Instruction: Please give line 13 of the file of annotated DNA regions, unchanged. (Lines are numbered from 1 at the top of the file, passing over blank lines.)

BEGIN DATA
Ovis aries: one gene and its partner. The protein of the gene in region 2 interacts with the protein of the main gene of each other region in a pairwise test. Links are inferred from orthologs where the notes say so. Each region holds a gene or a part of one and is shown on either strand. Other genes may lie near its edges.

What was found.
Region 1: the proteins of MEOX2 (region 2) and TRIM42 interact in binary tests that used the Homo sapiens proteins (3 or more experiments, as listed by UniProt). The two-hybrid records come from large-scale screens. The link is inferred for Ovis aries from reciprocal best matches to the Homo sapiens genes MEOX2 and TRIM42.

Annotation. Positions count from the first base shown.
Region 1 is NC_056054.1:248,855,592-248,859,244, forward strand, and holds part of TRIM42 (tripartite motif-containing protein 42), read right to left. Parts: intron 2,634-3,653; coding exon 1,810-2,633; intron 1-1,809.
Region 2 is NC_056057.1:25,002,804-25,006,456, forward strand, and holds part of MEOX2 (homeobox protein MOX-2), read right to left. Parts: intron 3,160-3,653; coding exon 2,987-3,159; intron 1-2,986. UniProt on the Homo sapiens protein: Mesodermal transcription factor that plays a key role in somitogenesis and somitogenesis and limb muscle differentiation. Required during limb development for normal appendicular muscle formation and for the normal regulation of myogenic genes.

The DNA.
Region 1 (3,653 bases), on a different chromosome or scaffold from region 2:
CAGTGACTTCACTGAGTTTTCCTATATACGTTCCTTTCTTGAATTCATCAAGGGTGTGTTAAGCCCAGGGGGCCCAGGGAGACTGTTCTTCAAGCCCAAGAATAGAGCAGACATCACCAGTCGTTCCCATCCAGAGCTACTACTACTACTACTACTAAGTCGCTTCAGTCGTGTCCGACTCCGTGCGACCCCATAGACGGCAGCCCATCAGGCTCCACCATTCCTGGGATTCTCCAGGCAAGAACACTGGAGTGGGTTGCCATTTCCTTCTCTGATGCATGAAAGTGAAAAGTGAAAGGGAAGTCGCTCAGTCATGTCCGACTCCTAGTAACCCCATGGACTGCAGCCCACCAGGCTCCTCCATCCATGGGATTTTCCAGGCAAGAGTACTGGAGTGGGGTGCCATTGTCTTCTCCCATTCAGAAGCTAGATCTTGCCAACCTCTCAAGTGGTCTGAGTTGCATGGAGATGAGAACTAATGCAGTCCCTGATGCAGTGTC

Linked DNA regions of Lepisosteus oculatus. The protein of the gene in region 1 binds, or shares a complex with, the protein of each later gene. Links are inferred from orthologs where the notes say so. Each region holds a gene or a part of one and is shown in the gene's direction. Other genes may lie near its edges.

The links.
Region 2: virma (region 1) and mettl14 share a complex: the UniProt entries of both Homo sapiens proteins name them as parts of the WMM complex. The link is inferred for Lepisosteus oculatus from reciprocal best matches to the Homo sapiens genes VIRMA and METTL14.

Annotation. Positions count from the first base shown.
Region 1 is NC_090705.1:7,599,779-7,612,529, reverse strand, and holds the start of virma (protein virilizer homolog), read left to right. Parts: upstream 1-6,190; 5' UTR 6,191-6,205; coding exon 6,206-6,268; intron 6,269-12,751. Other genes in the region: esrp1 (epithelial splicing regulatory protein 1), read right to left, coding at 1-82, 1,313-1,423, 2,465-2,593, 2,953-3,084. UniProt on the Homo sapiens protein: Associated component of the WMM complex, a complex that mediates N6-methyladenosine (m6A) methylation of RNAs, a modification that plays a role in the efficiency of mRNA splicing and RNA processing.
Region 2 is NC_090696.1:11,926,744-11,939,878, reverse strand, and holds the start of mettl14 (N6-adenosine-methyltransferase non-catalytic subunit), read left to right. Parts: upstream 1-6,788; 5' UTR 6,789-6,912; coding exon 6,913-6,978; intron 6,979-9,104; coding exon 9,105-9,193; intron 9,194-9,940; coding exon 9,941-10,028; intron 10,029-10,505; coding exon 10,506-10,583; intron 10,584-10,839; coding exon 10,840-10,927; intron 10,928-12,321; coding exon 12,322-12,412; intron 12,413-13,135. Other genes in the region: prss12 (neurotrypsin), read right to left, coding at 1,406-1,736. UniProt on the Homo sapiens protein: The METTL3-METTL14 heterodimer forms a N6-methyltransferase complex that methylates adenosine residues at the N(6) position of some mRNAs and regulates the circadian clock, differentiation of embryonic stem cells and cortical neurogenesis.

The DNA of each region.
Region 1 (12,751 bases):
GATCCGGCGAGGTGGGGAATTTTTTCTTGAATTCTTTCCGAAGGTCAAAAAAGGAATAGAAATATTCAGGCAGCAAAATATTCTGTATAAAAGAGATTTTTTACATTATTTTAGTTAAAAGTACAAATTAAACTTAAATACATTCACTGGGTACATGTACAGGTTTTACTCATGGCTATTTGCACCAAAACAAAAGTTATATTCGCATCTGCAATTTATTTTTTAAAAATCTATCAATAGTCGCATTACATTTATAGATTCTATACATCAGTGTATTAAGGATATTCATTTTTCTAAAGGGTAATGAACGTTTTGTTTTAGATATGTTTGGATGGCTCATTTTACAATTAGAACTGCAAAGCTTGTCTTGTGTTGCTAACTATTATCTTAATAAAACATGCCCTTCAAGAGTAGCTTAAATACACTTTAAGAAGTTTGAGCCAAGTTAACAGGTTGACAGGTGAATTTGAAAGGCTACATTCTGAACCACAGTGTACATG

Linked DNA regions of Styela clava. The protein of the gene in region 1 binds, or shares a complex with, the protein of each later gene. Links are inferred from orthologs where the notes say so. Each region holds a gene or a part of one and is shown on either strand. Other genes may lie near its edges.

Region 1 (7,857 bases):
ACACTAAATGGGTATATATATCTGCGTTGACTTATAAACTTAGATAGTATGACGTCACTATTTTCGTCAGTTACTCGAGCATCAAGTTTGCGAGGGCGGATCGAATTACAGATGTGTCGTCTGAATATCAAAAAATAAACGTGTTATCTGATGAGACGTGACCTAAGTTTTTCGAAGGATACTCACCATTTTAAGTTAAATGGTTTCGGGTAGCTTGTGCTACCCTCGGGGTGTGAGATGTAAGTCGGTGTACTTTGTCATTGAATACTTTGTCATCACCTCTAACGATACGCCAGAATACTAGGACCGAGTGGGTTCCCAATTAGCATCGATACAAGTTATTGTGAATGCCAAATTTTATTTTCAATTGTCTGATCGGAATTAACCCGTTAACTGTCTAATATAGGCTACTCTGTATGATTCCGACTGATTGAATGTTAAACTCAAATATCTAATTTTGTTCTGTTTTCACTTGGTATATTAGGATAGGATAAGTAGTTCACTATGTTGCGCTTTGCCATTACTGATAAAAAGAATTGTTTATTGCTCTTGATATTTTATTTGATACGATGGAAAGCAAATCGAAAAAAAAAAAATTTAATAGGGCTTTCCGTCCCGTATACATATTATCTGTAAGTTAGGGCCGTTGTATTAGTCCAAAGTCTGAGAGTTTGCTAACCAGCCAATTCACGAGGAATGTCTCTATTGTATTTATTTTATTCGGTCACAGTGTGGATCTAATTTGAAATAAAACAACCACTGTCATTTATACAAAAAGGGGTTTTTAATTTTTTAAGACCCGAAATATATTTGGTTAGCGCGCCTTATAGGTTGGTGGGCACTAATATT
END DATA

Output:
Annotation. Positions count from the first base shown.